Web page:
CNN says that Aboriginal artists are driven by the creative opportunities that come from transferring their culture’s imagery and techniques into new media despite the fall in the market for Aboriginal art:
It wasn’t until the 1990s that a secondary market for Aboriginal art developed, but it quickly began to make serious money. “Aboriginal art had never appeared at auction before, and it was incredible to see the reaction to it,” said Cavazzini. “Collectors were fighting over it.”
By the turn of the century it had become a major business, and in some cases art centers were making enough money to become self-sufficient.
According to Bonhams, Emily Kame Kngwarreye has achieved AUS$1 million at auction and the market peaked in 2007, before the global financial crisis, with the AUS$2.4 million sale of a work by Clifford Possum Tjapaltjarri.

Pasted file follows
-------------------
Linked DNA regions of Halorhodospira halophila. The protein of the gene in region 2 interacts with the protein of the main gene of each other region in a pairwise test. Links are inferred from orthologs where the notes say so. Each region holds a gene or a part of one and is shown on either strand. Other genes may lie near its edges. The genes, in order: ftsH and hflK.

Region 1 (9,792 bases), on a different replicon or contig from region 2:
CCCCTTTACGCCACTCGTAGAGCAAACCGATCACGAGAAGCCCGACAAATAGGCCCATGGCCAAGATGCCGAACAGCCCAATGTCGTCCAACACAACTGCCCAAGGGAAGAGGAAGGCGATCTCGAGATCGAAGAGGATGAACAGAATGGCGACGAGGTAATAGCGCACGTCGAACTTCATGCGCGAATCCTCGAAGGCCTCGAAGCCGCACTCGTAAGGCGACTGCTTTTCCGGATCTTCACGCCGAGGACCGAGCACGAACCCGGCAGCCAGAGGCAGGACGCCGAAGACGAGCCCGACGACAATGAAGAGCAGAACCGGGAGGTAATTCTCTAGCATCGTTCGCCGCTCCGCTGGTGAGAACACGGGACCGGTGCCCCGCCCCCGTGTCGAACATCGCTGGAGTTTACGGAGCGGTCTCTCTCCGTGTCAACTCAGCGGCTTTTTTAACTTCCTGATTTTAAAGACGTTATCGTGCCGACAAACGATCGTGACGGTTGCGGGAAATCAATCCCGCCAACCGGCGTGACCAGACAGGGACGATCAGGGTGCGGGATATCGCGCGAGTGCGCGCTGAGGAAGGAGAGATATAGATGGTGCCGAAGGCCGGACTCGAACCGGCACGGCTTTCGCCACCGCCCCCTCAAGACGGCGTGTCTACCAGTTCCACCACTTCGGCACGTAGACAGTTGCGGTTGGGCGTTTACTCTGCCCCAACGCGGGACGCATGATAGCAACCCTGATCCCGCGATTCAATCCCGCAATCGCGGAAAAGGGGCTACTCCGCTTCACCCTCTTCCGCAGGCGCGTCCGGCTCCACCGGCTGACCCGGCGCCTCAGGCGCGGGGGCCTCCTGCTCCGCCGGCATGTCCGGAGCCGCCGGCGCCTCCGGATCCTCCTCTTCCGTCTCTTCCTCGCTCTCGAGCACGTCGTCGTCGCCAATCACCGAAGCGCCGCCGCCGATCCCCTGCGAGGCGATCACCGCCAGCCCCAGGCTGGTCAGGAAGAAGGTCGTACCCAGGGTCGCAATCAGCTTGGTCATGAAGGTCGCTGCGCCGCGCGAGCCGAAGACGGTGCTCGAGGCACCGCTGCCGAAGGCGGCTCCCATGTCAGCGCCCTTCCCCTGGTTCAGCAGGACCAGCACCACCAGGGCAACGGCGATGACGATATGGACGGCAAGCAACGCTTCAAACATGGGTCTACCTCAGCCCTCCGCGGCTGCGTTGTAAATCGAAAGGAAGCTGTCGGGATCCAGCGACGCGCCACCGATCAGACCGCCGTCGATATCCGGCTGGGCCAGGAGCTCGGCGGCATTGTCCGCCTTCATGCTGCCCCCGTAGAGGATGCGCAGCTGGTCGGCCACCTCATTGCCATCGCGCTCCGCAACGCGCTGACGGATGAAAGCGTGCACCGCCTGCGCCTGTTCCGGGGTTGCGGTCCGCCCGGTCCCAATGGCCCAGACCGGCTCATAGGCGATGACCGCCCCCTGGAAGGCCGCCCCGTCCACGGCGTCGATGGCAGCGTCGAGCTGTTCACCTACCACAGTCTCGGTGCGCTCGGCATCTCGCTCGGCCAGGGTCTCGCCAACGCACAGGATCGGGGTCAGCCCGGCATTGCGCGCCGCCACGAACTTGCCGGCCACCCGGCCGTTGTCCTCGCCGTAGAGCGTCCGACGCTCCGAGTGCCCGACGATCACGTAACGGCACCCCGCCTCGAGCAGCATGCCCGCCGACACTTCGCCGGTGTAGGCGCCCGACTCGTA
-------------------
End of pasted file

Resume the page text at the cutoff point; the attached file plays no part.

More recently, prices have been dropping — with a Deutscher and Hackett auction in Melbourne this month grossing just AUS$1.25 million from estimates of double or triple that.
Yet for many Aboriginal artists, the motivation is not financial. “The current correction in the speculative end of the market is not only of no concern to the artists, they are generally unaware of it,” said Will Stubbs, coordinator of the Buku-Larrnggay Mulka art center in North East Arnhem Land. “Their concern is with the ceremonial and spiritual health of their land.”